Eaton was married to Colin Lenton Rowe from 1957 until his death in 1994. The couple had two children, Grant and Jason. Eaton retired from acting to bring up her family and later observed, in a 1999 interview with Steve Swires of Starlog magazine, "A career is a career, but you're a mother until you die." She repeated the statement in a June 2008 interview with journalist James Davies, adding, "The most important thing for me was being a woman and having a family more than being a very famous glamorous actress."
Eaton published an autobiography in 1999 entitled Golden Girl. Her two new books (Golden Girl Shirley Eaton Her Reflections) a picture book of all her film photos throughout her Career and the second book, (Shirley Eaton Bonds Golden girl her own ART Gallery) feature her painting and sculptures over the course of her life.
Shirley Eaton's movie credits include...
|1954||Doctor in the House||Milly Groaker|
|1955||The Love Match||Rose Brown|
|1956||Charley Moon||Angel Dream|
|1956||Sailor Beware!||Shirley Hornett|
|1956||Three Men in a Boat||Sophie Clutterbuck|
|1957||Doctor at Large||Nan|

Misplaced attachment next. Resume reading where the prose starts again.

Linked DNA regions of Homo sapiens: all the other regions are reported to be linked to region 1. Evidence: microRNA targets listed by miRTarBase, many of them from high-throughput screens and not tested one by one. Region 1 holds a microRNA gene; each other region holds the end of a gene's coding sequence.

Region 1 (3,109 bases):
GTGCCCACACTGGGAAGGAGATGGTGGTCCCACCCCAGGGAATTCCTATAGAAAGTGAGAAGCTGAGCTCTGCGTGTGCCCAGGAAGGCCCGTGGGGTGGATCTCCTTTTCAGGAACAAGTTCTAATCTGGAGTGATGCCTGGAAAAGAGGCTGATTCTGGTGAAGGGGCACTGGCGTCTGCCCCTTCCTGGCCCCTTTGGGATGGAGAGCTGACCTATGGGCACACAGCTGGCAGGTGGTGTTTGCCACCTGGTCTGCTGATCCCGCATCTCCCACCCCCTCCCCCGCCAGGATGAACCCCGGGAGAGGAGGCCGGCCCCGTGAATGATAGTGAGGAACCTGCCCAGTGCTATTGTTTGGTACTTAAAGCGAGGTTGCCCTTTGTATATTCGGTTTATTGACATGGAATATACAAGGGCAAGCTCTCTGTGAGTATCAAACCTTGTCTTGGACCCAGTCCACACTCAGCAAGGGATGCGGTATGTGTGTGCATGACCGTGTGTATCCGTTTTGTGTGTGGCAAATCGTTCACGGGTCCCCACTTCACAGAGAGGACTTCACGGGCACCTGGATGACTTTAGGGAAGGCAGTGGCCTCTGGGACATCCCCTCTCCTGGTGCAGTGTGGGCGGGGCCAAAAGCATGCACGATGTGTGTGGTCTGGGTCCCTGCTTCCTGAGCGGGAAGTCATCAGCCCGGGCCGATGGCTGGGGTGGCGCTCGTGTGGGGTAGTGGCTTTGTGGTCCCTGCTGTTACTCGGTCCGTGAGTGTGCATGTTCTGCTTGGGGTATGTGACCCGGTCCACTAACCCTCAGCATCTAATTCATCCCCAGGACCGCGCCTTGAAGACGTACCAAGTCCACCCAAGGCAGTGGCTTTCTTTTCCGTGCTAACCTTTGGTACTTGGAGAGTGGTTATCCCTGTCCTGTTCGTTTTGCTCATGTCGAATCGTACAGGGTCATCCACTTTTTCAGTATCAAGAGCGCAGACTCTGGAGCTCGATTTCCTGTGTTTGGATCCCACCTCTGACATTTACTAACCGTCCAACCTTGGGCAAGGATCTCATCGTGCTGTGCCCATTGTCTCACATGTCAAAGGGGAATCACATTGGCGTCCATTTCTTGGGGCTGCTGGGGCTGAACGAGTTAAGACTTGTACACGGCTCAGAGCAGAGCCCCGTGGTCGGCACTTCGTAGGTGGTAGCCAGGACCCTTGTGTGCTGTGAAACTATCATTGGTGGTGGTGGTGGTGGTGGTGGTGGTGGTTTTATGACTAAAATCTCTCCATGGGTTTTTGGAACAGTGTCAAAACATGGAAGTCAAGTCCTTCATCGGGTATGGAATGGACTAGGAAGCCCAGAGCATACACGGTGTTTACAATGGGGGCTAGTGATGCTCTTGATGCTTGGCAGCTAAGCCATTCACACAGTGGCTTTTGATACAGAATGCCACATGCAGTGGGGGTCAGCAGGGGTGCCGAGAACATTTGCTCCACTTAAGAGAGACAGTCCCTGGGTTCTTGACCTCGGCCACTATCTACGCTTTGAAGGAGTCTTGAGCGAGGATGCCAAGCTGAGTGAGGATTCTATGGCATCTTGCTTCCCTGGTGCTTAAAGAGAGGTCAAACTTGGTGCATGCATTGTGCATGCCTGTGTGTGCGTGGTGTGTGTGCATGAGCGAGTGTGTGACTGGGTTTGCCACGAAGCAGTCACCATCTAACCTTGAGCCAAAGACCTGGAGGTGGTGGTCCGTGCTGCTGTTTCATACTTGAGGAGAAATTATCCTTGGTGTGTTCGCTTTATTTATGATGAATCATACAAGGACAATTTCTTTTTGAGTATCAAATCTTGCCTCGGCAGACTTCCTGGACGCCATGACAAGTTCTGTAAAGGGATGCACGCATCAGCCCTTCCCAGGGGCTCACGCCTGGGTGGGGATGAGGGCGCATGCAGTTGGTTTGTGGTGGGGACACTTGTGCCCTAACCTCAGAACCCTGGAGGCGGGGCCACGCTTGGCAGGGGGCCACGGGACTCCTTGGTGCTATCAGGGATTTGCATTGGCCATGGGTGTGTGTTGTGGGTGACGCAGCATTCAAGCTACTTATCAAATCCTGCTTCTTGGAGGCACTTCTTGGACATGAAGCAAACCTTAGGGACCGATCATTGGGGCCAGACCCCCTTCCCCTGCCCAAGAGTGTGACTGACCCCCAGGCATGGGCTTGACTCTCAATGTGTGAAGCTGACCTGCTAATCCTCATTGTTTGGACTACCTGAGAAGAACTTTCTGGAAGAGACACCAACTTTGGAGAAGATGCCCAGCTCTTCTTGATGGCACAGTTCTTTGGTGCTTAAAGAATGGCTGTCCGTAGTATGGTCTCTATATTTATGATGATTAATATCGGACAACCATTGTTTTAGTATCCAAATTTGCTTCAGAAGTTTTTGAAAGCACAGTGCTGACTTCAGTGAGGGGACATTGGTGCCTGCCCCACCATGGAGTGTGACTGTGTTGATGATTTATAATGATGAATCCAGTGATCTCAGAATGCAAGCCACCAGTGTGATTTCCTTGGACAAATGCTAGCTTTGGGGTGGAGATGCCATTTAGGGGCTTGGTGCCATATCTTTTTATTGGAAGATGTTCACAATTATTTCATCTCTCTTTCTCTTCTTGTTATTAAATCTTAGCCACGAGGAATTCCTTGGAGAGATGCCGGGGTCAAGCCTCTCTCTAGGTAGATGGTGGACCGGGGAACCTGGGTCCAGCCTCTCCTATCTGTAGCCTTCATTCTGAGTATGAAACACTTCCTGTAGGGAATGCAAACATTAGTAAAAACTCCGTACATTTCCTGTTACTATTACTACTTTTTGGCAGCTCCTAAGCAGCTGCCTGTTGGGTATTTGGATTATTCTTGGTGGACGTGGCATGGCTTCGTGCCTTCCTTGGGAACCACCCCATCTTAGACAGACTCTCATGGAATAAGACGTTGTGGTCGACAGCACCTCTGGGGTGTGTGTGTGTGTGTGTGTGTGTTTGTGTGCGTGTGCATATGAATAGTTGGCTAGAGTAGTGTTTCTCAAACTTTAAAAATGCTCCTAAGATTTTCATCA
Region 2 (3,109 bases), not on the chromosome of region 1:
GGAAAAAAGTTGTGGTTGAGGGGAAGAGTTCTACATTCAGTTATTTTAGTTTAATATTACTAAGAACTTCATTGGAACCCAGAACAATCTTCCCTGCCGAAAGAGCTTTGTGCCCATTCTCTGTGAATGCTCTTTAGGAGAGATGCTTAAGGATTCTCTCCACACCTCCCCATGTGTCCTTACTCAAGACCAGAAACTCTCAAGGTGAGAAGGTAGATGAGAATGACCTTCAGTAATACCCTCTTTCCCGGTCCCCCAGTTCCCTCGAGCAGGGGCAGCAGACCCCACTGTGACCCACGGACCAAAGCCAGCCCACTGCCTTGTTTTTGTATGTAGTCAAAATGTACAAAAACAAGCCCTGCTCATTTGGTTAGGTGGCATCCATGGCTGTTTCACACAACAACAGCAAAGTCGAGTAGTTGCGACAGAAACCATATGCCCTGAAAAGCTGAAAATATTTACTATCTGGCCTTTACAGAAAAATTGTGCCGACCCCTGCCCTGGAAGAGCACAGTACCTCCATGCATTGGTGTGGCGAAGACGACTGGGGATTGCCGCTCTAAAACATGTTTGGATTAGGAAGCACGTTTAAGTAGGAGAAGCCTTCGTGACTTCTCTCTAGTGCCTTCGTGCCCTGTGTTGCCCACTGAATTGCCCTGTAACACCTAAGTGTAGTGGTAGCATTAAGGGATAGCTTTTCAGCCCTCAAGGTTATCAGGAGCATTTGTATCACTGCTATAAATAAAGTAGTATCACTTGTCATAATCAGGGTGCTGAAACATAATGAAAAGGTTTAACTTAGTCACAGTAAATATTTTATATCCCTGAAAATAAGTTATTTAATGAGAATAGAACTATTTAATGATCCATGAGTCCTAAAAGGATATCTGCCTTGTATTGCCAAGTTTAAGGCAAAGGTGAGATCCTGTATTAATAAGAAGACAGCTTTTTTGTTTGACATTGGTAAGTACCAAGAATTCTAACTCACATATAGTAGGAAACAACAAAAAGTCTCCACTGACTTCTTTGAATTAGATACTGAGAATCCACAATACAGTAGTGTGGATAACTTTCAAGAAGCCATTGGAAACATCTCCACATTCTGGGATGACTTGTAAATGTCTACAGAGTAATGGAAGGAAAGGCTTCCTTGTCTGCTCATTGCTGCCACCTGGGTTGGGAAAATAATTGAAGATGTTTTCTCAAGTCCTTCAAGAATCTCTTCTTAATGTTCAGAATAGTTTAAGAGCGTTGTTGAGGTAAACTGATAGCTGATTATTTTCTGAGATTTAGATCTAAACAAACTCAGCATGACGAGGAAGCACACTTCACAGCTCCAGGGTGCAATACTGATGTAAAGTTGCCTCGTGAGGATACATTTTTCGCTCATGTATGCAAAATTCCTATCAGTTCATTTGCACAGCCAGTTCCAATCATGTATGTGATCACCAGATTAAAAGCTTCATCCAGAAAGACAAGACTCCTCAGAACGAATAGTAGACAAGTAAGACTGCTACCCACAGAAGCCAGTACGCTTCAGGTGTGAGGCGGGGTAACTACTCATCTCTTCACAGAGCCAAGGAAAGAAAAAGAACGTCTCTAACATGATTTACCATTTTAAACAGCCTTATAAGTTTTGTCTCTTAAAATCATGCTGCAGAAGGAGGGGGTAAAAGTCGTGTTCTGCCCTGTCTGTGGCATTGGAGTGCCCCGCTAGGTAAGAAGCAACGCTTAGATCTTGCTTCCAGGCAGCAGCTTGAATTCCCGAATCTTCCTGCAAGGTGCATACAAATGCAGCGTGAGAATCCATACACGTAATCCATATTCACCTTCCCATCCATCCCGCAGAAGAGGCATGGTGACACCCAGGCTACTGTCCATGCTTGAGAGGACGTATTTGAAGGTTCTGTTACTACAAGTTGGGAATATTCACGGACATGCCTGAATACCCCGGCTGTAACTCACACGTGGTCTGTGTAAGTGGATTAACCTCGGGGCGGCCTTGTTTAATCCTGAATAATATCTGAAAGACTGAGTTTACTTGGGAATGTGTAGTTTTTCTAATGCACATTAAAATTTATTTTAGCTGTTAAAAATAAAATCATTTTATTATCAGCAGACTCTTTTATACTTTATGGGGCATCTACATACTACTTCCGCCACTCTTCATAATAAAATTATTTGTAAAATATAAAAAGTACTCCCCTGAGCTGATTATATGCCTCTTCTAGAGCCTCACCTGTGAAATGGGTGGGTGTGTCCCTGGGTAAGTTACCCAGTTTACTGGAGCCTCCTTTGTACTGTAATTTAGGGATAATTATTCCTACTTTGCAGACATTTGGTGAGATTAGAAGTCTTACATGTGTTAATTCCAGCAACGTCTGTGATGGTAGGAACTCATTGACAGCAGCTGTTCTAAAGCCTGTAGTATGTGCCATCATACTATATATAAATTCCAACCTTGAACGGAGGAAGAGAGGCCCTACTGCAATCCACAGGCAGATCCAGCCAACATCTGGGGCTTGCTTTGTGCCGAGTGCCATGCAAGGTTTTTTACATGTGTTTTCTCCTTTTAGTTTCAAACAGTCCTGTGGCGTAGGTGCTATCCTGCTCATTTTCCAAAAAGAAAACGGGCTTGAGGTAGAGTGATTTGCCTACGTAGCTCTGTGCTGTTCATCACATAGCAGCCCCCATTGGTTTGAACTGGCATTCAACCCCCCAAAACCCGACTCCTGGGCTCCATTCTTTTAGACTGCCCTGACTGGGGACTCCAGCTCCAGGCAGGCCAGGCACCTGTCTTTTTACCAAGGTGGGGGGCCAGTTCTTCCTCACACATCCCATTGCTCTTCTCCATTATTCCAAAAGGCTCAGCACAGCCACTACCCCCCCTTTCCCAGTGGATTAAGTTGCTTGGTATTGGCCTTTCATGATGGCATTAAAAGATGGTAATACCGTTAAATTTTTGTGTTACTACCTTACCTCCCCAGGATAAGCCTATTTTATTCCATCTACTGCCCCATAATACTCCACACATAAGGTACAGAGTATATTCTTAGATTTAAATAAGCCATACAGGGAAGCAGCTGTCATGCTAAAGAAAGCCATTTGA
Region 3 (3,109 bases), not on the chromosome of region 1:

|1957||Date with Disaster||Sue|
|1957||The Naked Truth||Melissa Right|
|1958||Carry On Sergeant||Mary Sage|
|1958||Further Up the Creek||Jane|
|1959||Carry On Nurse||Staff Nurse Dorothy Denton|
|1959||In the Wake of a Stranger||Joyce Edwards|
|1960||Life Is a Circus||Shirley Winter|
|1960||Carry On Constable||Sally Barry|
|1961||Nearly a Nasty Accident||Cpl. Jean Briggs|
|1961||Dentist on the Job||Jill Venner|
|1961||A Weekend with Lulu Deirdre||Proudfoot|
|1961||What a Carve Up!||Linda Dickson|
|1962||Our Man in the Caribbean||Lee|
|1963||The Girl Hunters||Laura Knapp|
|1965||The Naked Brigade||Diana Forsythe|
|1965||Ten Little Indians||Ann Clyde|
|1966||Around the World Under the Sea||Dr. Margaret E. 'Maggie' Hanford|
|1967||Eight on the Lam||Ellie Barton|
|1967||The Million Eyes of Sumuru||Sumuru|
|1968||The Blood of Fu Manchu||Black Widow|
|1969||The Seven Secrets of Sumuru||Sumuru|
Shirley Eaton's television credits include...
|1954||And So to Bentley|